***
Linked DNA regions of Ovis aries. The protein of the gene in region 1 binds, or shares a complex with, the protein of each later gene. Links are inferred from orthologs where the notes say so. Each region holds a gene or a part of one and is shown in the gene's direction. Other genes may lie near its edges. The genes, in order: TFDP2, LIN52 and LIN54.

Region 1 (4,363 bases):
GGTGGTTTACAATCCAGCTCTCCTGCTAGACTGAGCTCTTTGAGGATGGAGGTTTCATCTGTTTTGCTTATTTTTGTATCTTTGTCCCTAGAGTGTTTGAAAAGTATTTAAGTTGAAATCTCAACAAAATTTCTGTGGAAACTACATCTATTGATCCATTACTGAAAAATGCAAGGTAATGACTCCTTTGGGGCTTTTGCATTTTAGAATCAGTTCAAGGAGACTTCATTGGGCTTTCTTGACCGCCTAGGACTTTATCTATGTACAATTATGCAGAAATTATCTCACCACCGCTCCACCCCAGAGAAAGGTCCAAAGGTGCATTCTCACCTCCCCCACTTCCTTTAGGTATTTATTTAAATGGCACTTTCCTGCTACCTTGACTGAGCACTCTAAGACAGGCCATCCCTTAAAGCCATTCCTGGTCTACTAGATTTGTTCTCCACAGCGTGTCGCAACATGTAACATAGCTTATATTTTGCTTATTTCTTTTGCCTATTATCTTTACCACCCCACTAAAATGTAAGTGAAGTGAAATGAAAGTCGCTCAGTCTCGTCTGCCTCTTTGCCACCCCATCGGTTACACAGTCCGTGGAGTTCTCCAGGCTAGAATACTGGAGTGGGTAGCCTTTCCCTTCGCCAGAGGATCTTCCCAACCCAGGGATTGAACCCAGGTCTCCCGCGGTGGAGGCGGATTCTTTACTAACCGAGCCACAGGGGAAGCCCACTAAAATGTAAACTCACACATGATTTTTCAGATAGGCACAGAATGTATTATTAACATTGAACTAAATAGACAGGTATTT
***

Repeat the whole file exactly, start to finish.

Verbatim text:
Linked DNA regions of Ovis aries. The protein of the gene in region 1 binds, or shares a complex with, the protein of each later gene. Links are inferred from orthologs where the notes say so. Each region holds a gene or a part of one and is shown in the gene's direction. Other genes may lie near its edges. The genes, in order: TFDP2, LIN52 and LIN54.

Region 1 (4,363 bases):
GGTGGTTTACAATCCAGCTCTCCTGCTAGACTGAGCTCTTTGAGGATGGAGGTTTCATCTGTTTTGCTTATTTTTGTATCTTTGTCCCTAGAGTGTTTGAAAAGTATTTAAGTTGAAATCTCAACAAAATTTCTGTGGAAACTACATCTATTGATCCATTACTGAAAAATGCAAGGTAATGACTCCTTTGGGGCTTTTGCATTTTAGAATCAGTTCAAGGAGACTTCATTGGGCTTTCTTGACCGCCTAGGACTTTATCTATGTACAATTATGCAGAAATTATCTCACCACCGCTCCACCCCAGAGAAAGGTCCAAAGGTGCATTCTCACCTCCCCCACTTCCTTTAGGTATTTATTTAAATGGCACTTTCCTGCTACCTTGACTGAGCACTCTAAGACAGGCCATCCCTTAAAGCCATTCCTGGTCTACTAGATTTGTTCTCCACAGCGTGTCGCAACATGTAACATAGCTTATATTTTGCTTATTTCTTTTGCCTATTATCTTTACCACCCCACTAAAATGTAAGTGAAGTGAAATGAAAGTCGCTCAGTCTCGTCTGCCTCTTTGCCACCCCATCGGTTACACAGTCCGTGGAGTTCTCCAGGCTAGAATACTGGAGTGGGTAGCCTTTCCCTTCGCCAGAGGATCTTCCCAACCCAGGGATTGAACCCAGGTCTCCCGCGGTGGAGGCGGATTCTTTACTAACCGAGCCACAGGGGAAGCCCACTAAAATGTAAACTCACACATGATTTTTCAGATAGGCACAGAATGTATTATTAACATTGAACTAAATAGACAGGTATTT